The goal of care in trauma patients is to reestablish homeostasis, treat morbidity, prevent complications and mortality, and functionally rehabilitate this subset of patients. To achieve this goal, the intensivist utilizes and coordinates a multidisciplinary, evidence-based approach to ensure that resources are effectively and efficiently allocated to the patients that need them. Airway management and breathing are the highest priority when evaluating a trauma patient. The goal is to protect the airway, improve gas exchange, and relieve respiratory distress. Sedation is a useful tool in the ICU setting and increases patient safety and comfort. Critical illness, anxiety, pain, and delirium can result in significant agitation, which may lead to an increased stress response.
Trauma patients are at an increased risk of developing pneumonia because of the need for prolonged mechanical ventilation, increased risk of aspiration, lung injury, and/or pain. Positioning, oral hygiene, aiding the clearing of secretions, and pain control can drastically reduce the risk. In addition, for those patients requiring prolonged intubation and mechanical ventilation, the implementation of weaning trials is beneficial. Multiple factors increase the risk of developing a deep vein thrombosis (DVT), including hypoperfusion due to blood loss and inadequate resuscitation, tissue injury, immobilization, and inflammation. It is recommended that chemical DVT prophylaxis is started within 72 hours from the time of injury barring any contraindications.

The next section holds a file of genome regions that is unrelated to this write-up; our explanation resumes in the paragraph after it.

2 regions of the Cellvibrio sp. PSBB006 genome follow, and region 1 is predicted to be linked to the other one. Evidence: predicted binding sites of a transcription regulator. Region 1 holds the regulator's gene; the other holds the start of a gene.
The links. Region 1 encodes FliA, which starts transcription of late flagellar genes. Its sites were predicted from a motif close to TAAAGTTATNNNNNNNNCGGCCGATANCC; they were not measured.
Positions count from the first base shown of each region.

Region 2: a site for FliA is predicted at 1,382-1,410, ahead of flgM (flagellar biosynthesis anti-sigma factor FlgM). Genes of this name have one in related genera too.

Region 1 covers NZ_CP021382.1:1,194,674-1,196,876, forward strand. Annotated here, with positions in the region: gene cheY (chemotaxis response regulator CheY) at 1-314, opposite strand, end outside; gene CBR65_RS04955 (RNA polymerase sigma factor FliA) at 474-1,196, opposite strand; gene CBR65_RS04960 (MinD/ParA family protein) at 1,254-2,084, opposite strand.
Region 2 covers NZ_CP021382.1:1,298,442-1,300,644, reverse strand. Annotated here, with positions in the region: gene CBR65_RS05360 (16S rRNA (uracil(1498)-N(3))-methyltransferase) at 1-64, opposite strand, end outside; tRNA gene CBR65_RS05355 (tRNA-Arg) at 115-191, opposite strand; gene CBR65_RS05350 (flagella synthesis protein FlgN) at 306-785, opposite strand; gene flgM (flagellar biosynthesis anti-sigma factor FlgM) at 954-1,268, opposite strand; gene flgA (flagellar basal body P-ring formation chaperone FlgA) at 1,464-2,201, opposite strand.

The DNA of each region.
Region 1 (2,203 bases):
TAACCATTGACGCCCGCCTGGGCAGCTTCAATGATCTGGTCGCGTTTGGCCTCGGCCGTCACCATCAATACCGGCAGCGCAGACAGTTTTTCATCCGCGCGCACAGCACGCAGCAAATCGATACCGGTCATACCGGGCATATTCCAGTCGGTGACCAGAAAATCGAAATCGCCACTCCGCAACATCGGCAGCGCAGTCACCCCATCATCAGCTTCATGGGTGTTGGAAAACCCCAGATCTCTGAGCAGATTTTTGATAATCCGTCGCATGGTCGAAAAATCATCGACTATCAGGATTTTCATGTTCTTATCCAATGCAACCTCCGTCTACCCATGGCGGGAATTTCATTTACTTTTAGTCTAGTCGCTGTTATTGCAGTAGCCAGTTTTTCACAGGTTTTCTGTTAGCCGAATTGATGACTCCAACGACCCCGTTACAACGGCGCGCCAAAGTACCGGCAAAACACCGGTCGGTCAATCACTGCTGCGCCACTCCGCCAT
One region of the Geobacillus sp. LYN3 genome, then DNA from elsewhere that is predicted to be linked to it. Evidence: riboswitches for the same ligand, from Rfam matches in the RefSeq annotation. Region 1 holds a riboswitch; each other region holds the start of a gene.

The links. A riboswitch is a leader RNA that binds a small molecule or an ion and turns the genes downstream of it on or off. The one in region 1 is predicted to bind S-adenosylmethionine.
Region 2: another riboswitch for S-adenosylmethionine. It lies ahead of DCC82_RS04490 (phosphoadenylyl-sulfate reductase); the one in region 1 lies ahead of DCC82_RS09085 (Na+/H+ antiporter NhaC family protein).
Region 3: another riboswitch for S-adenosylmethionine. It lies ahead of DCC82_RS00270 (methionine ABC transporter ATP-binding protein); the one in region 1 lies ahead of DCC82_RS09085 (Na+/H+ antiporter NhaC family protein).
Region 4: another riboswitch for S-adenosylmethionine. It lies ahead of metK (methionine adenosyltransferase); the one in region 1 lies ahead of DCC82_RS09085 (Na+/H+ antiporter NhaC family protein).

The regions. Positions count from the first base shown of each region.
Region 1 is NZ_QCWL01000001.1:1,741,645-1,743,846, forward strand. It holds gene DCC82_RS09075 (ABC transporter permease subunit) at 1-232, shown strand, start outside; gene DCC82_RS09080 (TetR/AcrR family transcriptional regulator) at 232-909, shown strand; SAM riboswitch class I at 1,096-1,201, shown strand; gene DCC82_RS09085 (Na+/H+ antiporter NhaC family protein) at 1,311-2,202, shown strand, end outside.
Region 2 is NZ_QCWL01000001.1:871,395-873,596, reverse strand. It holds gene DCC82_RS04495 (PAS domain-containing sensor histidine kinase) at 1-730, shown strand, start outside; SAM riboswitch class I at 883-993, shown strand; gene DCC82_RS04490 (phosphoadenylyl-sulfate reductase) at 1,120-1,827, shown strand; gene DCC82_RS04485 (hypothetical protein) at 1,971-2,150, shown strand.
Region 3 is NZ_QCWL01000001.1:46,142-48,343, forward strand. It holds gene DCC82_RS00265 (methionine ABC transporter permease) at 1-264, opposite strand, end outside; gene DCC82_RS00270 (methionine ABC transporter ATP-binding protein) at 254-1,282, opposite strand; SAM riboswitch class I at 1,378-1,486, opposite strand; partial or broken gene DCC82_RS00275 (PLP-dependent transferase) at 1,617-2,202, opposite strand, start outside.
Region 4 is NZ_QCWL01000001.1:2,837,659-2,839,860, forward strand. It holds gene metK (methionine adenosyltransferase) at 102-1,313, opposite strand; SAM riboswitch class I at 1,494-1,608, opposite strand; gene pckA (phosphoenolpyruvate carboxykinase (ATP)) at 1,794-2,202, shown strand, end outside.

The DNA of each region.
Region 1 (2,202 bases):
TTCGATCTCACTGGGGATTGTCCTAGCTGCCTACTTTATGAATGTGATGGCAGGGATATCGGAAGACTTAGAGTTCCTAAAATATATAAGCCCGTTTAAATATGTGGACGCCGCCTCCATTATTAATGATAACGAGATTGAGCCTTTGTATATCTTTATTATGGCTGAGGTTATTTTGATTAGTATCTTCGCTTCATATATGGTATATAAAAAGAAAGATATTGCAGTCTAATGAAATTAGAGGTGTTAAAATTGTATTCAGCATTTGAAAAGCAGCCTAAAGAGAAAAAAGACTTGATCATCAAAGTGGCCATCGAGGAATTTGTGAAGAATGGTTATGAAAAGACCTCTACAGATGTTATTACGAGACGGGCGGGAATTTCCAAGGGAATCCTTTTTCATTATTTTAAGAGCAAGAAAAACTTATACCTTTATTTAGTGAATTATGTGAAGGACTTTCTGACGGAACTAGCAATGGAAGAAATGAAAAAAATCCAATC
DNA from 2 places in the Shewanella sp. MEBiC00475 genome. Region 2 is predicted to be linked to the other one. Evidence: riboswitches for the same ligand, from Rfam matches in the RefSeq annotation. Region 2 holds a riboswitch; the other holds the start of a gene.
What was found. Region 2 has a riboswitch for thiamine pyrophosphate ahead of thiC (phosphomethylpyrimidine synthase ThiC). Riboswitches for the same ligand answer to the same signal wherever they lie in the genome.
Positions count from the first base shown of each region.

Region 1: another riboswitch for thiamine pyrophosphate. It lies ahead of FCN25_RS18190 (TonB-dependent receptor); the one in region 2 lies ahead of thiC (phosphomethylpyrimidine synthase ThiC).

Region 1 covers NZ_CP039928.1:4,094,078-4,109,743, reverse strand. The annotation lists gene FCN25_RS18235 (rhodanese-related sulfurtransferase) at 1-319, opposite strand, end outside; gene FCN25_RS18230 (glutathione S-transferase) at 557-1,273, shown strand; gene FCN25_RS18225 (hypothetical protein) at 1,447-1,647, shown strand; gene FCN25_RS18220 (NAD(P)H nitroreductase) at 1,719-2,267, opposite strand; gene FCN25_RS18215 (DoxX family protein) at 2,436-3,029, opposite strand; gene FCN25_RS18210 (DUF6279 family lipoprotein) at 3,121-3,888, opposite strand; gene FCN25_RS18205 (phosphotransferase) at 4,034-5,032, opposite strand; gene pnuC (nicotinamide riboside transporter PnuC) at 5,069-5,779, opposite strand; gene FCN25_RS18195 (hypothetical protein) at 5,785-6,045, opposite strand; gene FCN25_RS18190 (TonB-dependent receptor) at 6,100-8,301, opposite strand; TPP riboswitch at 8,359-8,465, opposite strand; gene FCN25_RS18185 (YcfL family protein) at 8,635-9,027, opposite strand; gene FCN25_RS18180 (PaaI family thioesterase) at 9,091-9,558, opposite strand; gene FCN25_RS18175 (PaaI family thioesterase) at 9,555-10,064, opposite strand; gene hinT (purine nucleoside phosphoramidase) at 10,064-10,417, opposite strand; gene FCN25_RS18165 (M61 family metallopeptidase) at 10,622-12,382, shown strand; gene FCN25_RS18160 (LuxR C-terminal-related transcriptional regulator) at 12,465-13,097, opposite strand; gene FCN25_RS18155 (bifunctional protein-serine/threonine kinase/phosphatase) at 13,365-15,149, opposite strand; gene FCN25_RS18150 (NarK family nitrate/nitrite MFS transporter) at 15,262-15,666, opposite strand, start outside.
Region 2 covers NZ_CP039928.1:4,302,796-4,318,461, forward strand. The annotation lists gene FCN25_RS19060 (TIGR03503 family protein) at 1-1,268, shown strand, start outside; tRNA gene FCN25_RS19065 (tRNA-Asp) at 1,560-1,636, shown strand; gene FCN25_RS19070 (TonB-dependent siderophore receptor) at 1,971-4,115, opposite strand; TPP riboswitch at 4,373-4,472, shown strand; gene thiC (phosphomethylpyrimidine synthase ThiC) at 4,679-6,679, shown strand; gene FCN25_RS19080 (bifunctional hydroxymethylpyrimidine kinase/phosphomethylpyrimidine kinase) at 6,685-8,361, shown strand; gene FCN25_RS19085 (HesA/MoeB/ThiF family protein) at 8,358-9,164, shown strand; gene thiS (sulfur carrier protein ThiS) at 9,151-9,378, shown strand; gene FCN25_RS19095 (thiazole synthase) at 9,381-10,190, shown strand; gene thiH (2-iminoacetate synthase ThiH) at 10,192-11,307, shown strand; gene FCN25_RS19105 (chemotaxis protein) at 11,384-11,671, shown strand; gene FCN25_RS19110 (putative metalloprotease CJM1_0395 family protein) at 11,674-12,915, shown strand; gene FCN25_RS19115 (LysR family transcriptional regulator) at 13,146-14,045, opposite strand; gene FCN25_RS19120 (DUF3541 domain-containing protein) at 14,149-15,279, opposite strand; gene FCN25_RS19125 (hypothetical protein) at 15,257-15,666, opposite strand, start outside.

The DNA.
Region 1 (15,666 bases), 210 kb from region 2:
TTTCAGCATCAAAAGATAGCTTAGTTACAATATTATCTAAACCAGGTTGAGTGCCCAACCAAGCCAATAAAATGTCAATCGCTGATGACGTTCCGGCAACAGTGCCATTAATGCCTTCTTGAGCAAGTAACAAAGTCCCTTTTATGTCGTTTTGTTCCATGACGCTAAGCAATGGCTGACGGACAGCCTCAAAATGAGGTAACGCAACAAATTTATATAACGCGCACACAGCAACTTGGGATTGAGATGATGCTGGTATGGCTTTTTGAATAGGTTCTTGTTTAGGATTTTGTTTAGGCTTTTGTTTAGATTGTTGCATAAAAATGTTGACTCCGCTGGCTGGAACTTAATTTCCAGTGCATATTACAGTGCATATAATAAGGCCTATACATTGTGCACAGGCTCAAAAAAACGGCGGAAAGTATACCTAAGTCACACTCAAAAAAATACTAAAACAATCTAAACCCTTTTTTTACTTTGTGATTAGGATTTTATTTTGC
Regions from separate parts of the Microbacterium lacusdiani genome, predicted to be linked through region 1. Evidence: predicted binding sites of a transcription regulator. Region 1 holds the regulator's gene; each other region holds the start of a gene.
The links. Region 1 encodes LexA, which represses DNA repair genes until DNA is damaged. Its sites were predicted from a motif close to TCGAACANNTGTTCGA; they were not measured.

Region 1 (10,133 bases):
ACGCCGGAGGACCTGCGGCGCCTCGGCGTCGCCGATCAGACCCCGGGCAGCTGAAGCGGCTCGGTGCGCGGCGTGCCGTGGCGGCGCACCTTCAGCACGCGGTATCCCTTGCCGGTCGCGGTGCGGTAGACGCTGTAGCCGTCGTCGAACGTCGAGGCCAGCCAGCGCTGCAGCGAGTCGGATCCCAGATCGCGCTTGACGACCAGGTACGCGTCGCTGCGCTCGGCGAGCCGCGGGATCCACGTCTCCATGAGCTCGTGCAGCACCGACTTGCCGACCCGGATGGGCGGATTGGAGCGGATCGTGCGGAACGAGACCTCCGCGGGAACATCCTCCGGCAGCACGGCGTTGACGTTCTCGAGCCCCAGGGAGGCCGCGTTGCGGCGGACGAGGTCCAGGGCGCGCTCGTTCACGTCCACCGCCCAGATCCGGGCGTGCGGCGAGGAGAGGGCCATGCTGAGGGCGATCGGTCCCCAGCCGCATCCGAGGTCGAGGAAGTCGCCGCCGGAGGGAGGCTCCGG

KeywordsCritical care Ventilation Sedation Pneumonia Deep vein thrombosis
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